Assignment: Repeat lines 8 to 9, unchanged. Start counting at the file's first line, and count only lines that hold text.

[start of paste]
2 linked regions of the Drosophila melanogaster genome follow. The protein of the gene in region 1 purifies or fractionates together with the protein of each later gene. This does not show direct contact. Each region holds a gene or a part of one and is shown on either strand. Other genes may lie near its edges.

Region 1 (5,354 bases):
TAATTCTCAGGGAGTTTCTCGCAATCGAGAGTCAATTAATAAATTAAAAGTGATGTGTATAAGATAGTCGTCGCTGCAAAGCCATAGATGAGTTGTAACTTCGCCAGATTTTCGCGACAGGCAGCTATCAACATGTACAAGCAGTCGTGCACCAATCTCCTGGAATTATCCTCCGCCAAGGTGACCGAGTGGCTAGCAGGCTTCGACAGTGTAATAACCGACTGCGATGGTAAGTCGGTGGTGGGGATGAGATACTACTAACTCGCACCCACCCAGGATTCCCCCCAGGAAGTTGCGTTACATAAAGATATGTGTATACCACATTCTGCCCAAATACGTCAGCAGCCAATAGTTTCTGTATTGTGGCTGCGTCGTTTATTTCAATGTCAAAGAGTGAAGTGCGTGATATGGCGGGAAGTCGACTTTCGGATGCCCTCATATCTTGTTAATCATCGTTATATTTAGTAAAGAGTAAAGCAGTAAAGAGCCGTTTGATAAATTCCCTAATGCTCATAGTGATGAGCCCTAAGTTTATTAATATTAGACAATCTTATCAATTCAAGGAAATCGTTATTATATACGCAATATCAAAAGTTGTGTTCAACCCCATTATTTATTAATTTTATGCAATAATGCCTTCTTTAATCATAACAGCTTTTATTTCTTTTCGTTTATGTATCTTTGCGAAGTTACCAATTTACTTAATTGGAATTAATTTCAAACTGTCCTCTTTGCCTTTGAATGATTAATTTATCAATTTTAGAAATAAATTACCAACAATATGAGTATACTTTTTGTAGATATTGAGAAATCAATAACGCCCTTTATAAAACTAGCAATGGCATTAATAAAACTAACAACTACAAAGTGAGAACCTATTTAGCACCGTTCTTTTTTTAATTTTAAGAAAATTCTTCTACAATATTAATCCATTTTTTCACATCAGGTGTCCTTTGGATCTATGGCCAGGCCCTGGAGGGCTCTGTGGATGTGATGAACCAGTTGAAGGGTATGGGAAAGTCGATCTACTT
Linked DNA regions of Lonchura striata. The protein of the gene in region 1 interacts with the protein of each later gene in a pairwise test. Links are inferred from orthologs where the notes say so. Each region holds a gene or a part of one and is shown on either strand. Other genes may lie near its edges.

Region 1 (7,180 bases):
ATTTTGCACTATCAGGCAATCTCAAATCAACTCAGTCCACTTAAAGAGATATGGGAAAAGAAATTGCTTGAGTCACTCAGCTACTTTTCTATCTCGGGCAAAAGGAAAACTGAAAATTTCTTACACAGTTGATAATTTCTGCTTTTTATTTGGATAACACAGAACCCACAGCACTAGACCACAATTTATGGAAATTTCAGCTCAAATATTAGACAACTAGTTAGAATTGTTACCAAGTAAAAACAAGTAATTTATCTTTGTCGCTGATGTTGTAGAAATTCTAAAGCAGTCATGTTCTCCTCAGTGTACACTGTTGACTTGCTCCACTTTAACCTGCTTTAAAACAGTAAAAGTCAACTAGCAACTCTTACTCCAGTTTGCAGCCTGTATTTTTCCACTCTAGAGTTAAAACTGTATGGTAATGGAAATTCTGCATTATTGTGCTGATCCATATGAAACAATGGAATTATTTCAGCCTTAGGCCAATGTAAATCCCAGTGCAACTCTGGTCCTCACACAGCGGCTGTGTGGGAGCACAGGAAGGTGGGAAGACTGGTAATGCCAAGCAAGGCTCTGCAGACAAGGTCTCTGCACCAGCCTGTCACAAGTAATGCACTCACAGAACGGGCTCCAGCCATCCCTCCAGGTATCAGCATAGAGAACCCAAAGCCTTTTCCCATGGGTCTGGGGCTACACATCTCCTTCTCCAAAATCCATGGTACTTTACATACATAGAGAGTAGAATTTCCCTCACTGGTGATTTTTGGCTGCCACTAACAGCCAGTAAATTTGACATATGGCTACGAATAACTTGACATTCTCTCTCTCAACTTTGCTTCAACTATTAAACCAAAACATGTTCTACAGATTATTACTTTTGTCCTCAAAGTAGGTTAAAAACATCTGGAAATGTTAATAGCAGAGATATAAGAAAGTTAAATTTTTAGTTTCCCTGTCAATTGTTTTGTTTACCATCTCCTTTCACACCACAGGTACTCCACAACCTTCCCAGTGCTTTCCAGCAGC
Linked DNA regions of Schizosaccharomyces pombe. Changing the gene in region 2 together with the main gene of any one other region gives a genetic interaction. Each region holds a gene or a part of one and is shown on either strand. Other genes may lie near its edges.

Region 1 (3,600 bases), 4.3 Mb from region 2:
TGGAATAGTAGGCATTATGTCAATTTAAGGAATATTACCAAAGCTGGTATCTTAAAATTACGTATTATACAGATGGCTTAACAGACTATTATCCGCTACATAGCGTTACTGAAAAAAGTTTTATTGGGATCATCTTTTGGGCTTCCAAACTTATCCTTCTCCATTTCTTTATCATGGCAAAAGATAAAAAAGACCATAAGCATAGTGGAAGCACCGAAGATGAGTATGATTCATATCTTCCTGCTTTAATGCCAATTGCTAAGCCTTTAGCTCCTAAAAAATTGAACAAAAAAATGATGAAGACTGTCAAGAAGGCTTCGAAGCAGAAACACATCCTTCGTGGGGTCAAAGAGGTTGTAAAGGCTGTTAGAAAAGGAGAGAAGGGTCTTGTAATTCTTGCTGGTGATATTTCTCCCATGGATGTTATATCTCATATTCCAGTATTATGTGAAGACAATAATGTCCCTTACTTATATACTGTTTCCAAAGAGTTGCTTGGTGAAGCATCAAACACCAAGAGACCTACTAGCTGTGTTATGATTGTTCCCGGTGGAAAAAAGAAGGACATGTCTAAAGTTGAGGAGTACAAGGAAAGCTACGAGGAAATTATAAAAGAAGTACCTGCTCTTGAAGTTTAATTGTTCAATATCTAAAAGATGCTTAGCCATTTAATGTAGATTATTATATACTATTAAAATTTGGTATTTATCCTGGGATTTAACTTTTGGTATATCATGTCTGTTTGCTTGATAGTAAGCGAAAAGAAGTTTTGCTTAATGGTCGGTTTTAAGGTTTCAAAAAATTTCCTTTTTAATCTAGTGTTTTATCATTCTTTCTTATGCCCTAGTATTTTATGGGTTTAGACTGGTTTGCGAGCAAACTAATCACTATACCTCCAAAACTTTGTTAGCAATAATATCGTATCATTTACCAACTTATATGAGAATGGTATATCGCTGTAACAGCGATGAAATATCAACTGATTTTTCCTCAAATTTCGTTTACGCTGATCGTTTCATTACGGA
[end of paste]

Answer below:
Region 1 (3,600 bases), 4.3 Mb from region 2:
TGGAATAGTAGGCATTATGTCAATTTAAGGAATATTACCAAAGCTGGTATCTTAAAATTACGTATTATACAGATGGCTTAACAGACTATTATCCGCTACATAGCGTTACTGAAAAAAGTTTTATTGGGATCATCTTTTGGGCTTCCAAACTTATCCTTCTCCATTTCTTTATCATGGCAAAAGATAAAAAAGACCATAAGCATAGTGGAAGCACCGAAGATGAGTATGATTCATATCTTCCTGCTTTAATGCCAATTGCTAAGCCTTTAGCTCCTAAAAAATTGAACAAAAAAATGATGAAGACTGTCAAGAAGGCTTCGAAGCAGAAACACATCCTTCGTGGGGTCAAAGAGGTTGTAAAGGCTGTTAGAAAAGGAGAGAAGGGTCTTGTAATTCTTGCTGGTGATATTTCTCCCATGGATGTTATATCTCATATTCCAGTATTATGTGAAGACAATAATGTCCCTTACTTATATACTGTTTCCAAAGAGTTGCTTGGTGAAGCATCAAACACCAAGAGACCTACTAGCTGTGTTATGATTGTTCCCGGTGGAAAAAAGAAGGACATGTCTAAAGTTGAGGAGTACAAGGAAAGCTACGAGGAAATTATAAAAGAAGTACCTGCTCTTGAAGTTTAATTGTTCAATATCTAAAAGATGCTTAGCCATTTAATGTAGATTATTATATACTATTAAAATTTGGTATTTATCCTGGGATTTAACTTTTGGTATATCATGTCTGTTTGCTTGATAGTAAGCGAAAAGAAGTTTTGCTTAATGGTCGGTTTTAAGGTTTCAAAAAATTTCCTTTTTAATCTAGTGTTTTATCATTCTTTCTTATGCCCTAGTATTTTATGGGTTTAGACTGGTTTGCGAGCAAACTAATCACTATACCTCCAAAACTTTGTTAGCAATAATATCGTATCATTTACCAACTTATATGAGAATGGTATATCGCTGTAACAGCGATGAAATATCAACTGATTTTTCCTCAAATTTCGTTTACGCTGATCGTTTCATTACGGA